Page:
Solar energy is a renewable energy derived from radiant light and heat from the sun which can be harnessed by using different methods or technologies for several purposes such as generating electricity, heating or cooling spaces in buildings, and heating water for home, commercial, or industrial uses.
Two of the main solar energy technologies are: photovoltaics (PV) and concentrating solar power (CSP). PV converts sunlight directly into electricity by using panels. Once the sunlight hits the solar panels, photons from the sunlight are absorbed by the cells in the panels, generating an electric field through the layers and causes electricity to flow.
CSP converts heat from the sun to provide electricity for large power plants. The power plants, solar power thermal plants, that employ this technology use the sun’s rays as a heat source to boil water. A large turbine is spun by the steam from the boiling water, which drives a generator to produce electricity. These power plants use the sunlight as a heat source instead of fossil fuels.
According to the U.S. Energy Information Administration (EIA), by end the of November 2015 the United States had over 20,000 megawatts (MW) of solar generating capacity from technologies including utility-scale PV, distributed generation solar PV systems (rooftop solar), and solar thermal installations. California had almost half of the U.S. solar electricity generating capacity with 9,976 MW, followed by Arizona (2,103 MW), New Jersey (1,235 MW), North Carolina (1,070 MW) and Nevada (1,010 NW).
Federal and state policies have positively impacted the solar industry growth. An example of such policies is the federal Solar Energy Investment Tax Credit (ITC), which has been amended several times, most recently in December 2015 when the expiration date was extended. ITC currently allows a 30% federal tax credit claimed against the tax liability of eligible parties (residential, commercial and utility investors in solar energy property). As Figure 1 shows, the solar industry has been expanding in recent years. Utility-scale solar plants generated less than 1% of the total energy generated from all renewable sources in 2012 compared with 4.8% in 2015. The EIA forecast indicates that electricity generated in solar plants will represent 5.8% and 7.6% of the total electricity from all renewable sources in 2016 and 2017, respectively.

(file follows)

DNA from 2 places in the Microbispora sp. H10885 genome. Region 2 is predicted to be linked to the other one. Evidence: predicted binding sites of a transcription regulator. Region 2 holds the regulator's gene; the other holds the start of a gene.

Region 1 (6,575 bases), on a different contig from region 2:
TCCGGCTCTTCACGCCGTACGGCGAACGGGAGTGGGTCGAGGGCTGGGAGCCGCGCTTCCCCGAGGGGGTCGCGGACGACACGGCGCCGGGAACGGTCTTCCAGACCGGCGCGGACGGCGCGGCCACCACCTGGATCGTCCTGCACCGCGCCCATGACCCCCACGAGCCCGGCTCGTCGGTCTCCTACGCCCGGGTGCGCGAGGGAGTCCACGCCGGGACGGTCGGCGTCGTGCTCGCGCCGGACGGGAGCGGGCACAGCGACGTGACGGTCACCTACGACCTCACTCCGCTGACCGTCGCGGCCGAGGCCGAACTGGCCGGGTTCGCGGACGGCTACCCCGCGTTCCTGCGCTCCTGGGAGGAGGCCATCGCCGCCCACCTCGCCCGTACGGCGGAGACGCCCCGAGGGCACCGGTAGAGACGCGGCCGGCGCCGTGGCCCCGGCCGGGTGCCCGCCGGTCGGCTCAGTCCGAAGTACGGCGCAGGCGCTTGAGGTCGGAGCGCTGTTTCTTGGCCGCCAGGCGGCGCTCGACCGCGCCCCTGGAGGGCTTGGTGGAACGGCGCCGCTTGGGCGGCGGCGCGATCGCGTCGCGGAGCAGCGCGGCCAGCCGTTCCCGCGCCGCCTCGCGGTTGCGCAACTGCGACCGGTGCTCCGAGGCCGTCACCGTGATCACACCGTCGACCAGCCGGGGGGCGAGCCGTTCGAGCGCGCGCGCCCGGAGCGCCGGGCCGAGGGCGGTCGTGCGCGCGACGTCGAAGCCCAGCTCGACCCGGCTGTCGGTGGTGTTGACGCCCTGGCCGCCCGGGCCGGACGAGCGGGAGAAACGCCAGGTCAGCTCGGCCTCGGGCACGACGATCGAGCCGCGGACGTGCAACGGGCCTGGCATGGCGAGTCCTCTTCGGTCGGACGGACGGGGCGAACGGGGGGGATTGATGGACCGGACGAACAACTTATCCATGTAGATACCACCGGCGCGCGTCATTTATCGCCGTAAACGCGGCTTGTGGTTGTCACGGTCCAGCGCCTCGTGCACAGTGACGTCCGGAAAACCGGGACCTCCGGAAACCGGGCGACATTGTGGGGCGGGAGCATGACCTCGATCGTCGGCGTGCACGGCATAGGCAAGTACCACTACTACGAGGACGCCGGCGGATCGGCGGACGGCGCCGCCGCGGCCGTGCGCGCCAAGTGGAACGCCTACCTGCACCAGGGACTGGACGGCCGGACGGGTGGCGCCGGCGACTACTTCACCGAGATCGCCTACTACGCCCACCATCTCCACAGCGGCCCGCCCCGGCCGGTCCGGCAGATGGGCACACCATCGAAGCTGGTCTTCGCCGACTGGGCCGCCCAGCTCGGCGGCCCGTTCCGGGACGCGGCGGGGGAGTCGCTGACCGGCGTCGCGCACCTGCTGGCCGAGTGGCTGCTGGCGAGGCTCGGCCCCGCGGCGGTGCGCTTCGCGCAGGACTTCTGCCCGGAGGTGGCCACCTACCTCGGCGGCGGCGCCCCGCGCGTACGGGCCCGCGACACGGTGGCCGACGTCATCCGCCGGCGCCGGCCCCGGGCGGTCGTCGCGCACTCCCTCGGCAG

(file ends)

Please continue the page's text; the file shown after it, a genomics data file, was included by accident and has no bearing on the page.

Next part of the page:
Figure 1. Electricity Generation from Renewable Sources (Utility-Scale Plants) and Percent Solar Electricity of Total Electricity from All Renewable Sources.
Overall, the EIA projects that electricity from utility-scale renewable sources will represent 15.1% and 15.4% of the total electricity generated in the U.S. from all sources in 2016 and 2017, correspondingly. On the other hand, solar plants are expected to account for 0.9% of the U.S. total electricity from all sources in 2016 and 1.2% in 2017. Electricity from utility-scale renewable plants in 2016 will increase 11.3% from the previous year. The growth will be driven mainly from expected new installations of wind and solar plants, as well as an increase of hydro-electric power generation. In addition, the latest EIA’s Short-Term Energy Outlook (June 2016) indicates that from 2015 to 2017 utility-scale solar PV capacity is expected to expand by about 14 gigawatts (GW). This growth is led by California, Nevada, North Carolina, Texas, and Georgia (see, map below).
Figure 2. Utility-Scale Generating Units Planned to Come Online from May 2016 to April 2017
Source: U.S. Energy Information Administration (EIA)
Federal and state policies have aided increases in the U.S solar industry since 2012. The recent extension of federal Solar Energy Investment Tax Credit has the potential to further expand the solar energy industry. As solar technologies become more available, production costs may decline making them more competitive compared to other technologies.